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More Sitting and Breathing November 18, 2020

Posted by ajoyfulpractice in Uncategorized.

“Teach what is appropriate for an individual.”


– Sri T. Krishnamacharya

Yesterday I took a moment, on the blog and in class, to talk about āsana (“seat”) and how we practice poses. But, taking a look back at some of the origins of the poses, is not the same as looking at the origins of the practice or how the practice came to those of us in the modern world – especially the western world. I mean, think about it, how did we come to practice elements a thousands of years old philosophy that the Buddha didn’t think was practical enough for householders?

According to Hinduism, Shiva is the same as God (whatever that means to you in this moment) and creator of the universe. However, in the Yoga Philosophy, Shiva is Adiyogi – the first yogi – and creator of yoga, who experienced enlightenment/stillness through movement. The story of how he came to teach what he learned is very similar to the story of the Buddha and his first students. Also, similar is the idea that the first students or adepts were ascetics or renunciates. But, I have heard that the Buddha, having studied Yoga, decided it wasn’t practical (enough) for householders and proceeded to outline a (very similar) path that anyone could practice, regardless of their station or creed. I would argue, that Yoga was (already) the path the Buddha was seeking, but I can’t argue with the fact that it wasn’t being practiced by every day people – or even, really, by women.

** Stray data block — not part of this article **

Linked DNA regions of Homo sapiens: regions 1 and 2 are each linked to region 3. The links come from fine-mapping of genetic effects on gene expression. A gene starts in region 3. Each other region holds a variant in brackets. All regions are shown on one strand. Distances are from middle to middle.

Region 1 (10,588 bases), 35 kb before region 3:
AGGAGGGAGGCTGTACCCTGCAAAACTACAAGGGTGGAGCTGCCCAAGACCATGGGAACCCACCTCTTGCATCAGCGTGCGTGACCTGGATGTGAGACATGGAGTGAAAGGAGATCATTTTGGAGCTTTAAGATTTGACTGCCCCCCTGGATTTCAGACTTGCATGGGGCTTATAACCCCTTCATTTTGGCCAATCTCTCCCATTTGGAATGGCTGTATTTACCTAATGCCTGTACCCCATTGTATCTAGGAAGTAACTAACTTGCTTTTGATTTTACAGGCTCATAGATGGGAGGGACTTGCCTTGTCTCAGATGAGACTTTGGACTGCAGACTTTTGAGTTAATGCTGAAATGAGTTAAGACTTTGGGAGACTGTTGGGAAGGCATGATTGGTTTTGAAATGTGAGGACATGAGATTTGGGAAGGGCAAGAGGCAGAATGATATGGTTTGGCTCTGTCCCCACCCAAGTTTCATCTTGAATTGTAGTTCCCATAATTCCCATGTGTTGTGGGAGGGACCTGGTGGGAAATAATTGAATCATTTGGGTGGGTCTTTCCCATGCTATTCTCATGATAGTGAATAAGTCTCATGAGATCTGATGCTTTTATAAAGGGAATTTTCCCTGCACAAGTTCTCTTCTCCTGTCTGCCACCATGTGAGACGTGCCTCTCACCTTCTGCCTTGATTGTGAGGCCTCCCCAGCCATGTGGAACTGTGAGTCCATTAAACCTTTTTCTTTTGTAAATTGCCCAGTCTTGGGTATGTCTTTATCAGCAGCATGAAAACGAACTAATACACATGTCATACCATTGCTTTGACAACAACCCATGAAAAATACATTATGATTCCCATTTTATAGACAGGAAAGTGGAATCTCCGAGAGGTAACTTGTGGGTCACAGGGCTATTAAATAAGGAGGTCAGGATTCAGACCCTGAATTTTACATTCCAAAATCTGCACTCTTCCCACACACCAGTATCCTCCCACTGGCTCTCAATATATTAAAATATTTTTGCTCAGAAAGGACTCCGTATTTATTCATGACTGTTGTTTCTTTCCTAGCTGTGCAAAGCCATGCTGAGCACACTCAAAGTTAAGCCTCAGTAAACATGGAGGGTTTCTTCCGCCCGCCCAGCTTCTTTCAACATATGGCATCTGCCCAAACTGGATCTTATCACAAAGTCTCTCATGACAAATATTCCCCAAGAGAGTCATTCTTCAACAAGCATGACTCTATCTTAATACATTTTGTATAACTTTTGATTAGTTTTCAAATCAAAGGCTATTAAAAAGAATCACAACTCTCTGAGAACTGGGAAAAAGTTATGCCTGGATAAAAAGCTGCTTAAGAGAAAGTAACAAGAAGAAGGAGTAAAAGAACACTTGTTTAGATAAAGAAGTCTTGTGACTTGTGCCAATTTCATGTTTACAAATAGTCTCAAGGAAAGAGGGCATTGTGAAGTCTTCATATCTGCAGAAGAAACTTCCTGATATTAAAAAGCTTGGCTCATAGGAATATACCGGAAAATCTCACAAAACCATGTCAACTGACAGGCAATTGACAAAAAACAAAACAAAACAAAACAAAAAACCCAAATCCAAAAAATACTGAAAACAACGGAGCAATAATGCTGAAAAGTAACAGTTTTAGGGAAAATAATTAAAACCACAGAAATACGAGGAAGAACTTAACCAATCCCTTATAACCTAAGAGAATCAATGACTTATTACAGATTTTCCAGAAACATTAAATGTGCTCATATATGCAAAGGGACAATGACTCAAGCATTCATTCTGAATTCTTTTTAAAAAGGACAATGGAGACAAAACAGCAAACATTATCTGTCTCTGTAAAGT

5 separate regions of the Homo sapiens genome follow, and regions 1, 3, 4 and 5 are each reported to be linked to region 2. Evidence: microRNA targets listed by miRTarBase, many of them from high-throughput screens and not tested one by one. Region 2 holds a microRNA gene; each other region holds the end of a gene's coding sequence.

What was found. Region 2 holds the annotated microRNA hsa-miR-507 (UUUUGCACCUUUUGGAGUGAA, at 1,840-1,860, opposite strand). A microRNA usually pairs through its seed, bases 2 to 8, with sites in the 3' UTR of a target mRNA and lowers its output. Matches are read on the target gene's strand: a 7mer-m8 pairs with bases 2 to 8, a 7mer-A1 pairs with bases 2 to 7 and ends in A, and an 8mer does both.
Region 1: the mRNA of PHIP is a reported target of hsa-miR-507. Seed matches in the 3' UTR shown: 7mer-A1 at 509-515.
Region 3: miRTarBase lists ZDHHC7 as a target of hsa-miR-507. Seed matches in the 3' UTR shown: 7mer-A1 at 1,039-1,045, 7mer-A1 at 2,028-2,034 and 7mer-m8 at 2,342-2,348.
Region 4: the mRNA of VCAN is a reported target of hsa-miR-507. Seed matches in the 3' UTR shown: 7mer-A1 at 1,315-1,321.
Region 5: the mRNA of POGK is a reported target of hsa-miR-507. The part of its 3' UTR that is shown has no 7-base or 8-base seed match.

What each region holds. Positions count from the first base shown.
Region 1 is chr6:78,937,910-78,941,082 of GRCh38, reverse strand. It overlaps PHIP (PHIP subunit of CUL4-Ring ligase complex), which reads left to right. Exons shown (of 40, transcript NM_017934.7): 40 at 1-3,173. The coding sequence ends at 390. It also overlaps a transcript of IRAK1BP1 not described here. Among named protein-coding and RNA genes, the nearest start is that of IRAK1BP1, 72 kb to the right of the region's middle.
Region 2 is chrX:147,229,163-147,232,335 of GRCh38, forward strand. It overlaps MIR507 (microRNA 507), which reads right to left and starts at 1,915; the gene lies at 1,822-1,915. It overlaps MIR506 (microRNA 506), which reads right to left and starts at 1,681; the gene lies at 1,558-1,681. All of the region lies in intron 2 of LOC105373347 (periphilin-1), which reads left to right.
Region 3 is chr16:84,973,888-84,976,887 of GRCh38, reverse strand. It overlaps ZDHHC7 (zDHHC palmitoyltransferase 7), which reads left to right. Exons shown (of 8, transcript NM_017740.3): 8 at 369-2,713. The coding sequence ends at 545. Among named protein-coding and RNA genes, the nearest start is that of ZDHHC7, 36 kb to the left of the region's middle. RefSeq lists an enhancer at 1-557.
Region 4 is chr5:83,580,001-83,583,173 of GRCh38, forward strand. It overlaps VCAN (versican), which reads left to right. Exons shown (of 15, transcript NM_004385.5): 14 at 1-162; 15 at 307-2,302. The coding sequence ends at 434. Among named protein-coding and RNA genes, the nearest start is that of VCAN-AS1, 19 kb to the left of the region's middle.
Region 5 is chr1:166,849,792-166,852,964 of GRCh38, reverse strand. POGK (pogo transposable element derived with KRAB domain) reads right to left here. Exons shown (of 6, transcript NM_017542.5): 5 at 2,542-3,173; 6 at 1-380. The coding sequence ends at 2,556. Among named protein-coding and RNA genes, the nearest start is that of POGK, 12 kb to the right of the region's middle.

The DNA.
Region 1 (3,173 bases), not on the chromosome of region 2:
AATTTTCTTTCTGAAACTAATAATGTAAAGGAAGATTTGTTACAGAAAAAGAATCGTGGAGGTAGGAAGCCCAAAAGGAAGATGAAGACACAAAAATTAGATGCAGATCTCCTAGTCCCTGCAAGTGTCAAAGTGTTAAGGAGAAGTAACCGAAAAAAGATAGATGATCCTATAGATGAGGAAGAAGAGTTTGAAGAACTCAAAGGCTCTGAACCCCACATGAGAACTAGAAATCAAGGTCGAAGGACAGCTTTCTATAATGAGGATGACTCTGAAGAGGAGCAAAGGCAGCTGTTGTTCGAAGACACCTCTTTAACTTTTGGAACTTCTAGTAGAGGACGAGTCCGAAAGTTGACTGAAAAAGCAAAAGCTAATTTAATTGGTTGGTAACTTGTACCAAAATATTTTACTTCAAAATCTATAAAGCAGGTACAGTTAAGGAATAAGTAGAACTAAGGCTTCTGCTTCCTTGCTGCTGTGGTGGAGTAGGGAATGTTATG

The perception and reality of who practiced the physical elements of Yoga changed in part because of a teacher named Sri Yogeshwara Ramamohana Brahmachari. Sri Brahmachari was married and had three children, but he taught in a remote cave at the base of Mount Kailash, a mountain sacred in Hinduism, Buddhism, Jainism, and Bön (a major Tibetan religion). His students would spend years studying with him and, as was the tradition, repay him with a gurudakshinā at the end of their studies. This traditional form of payment could be a monetary donation or the fulfillment of task(s). In the case of one student, Tirumalai Krishnamacharya, the repayment for seven and a half years of intensive instruction was three-fold: look for a lost sacred text written on palm leaves; get married and have a family; teach yoga.

“Maybe this situation has happened for a reason. A reason that will unfold later.”


– Namagiriamma, Sr. Krishnamacharya’s wife

Born today in 1888, Sri T. Krishnamacharya not only found, translated, and transcribed the lost Yoga Korunta, which is believed to be the basis of Ashtanga Vinyasa Yoga, he also married, raised children, and spent most of his adult life teaching some of the most influential yoga teachers in history. Known as the “Father of Modern Yoga,” Sri Krishnamacharya was a scholar of Sanskrit, Ayurveda, and all 6 of the major Indian philosophies (Sankhya, Yoga, Nyaya, Vaisheshika, Mimamsa and Vedanta). He said, “Practice without right knowledge of theory is blind” and that practicing in such a way leads to “mindfully [doing] a wrong practice.”